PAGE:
Hotel operations is creating new revenue streams for Nordic Choice Hotels

"We are trying to break down walls and become something more"

Operations is the most important part of the hotel industry, but having spent much of my career in marketing and revenue management, I can’t help but be constantly looking for ways operational excellence can make more money for hotels as well.

Christian Lundén is the same. He’s VP of Strategic Growth at Nordic Choice Hotels and he and I spoke recently about how he parlays operational expertise into creating new revenue streams.

Scandinavian citizens stay in a hotel an average of 1.4 days a year, and you want to create new experiences to be more relevant, more often, in your guests’ lives. Can you tell me a little bit about that?

Our most frequent guests are maybe spending 60 days a year with us on average, meaning we have 300 days that we are not talking to them.

We’re thinking about how can we be more relevant for more people, more often. That might include providing services and other things that maybe don’t have anything to do with travel.

We are trying to see how can we break down the walls of hotels and become something more than just something that you’re traveling to and become more of a part of your everyday life.

What are some of the capabilities that you see you have as a hotel company that enable you to provide hospitality in new and creative ways?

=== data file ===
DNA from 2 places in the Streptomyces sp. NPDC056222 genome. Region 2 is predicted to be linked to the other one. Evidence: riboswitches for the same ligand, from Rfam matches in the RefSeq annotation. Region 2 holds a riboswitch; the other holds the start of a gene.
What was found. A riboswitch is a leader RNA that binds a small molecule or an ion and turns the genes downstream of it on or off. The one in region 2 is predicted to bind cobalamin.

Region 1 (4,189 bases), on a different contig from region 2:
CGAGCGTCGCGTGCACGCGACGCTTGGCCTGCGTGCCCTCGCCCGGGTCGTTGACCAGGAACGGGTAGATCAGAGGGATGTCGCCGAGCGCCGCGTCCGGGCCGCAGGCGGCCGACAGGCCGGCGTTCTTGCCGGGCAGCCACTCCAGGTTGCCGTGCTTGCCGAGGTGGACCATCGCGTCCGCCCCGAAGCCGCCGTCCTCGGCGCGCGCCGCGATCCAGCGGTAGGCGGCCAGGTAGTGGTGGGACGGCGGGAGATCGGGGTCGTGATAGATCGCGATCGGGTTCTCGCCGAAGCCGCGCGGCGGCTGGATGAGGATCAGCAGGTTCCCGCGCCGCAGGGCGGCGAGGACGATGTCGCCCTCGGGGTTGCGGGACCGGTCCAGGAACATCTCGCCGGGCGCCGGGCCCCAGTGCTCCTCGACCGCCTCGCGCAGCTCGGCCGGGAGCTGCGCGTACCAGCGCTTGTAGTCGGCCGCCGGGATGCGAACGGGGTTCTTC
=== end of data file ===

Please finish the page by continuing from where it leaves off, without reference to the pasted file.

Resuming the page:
If we look at our industry and our business, we are not just selling a bed and a breakfast – we are actually creating an experience that’s really nice.

The worst thing with hotels is that at some point you need to check out. So how can we deliver the feeling and atmosphere and surroundings and experiences even if you’re not spending time in our hotels?

We started thinking about this before the pandemic. We started a service called ‘Hotel Feeling’ where we come and clean our customer’s homes and can provide linen, pillows, bathrobes, and soaps to make them feel like they have their own little hotel room at home.

Then the question became, how can we create this kind of hotel feeling in other places?

We wanted to see if we could create it in the workplace as well. We see many co-working places trying to more or less copy what we’re doing in hotels. Why shouldn’t we be able to do that as well, especially now when people work in a different way than a few years ago?

The workplace is becoming more like a social place. You are probably working at home when you’re trying to get some peace and quiet and do some real work and then you are using the offices as somewhere where you can meet your colleagues and talk and interact in a social way.

The companies that we are working with see that providing nice, hotel-style amenities in their offices – whether that’s a breakfast or a lunch or a workout or spa or after work – makes people want to come to the office.

  • Opportunities going into other companies’ offices and providing services vs inviting people to work in their hotels

  • Opportunities in retail and ecommerce (I’m never buying a mattress the old way again!)

  • Prioritizing opportunities

What I’m reading

  • Short-Staffed Hotels Offer Career Growth to Hire Workers [Wall Street Journal]

  • Say Goodbye To Daily Room Cleaning [New York Times]

  • Remington Turns To Tech To Fill Labor Gaps [MDO]

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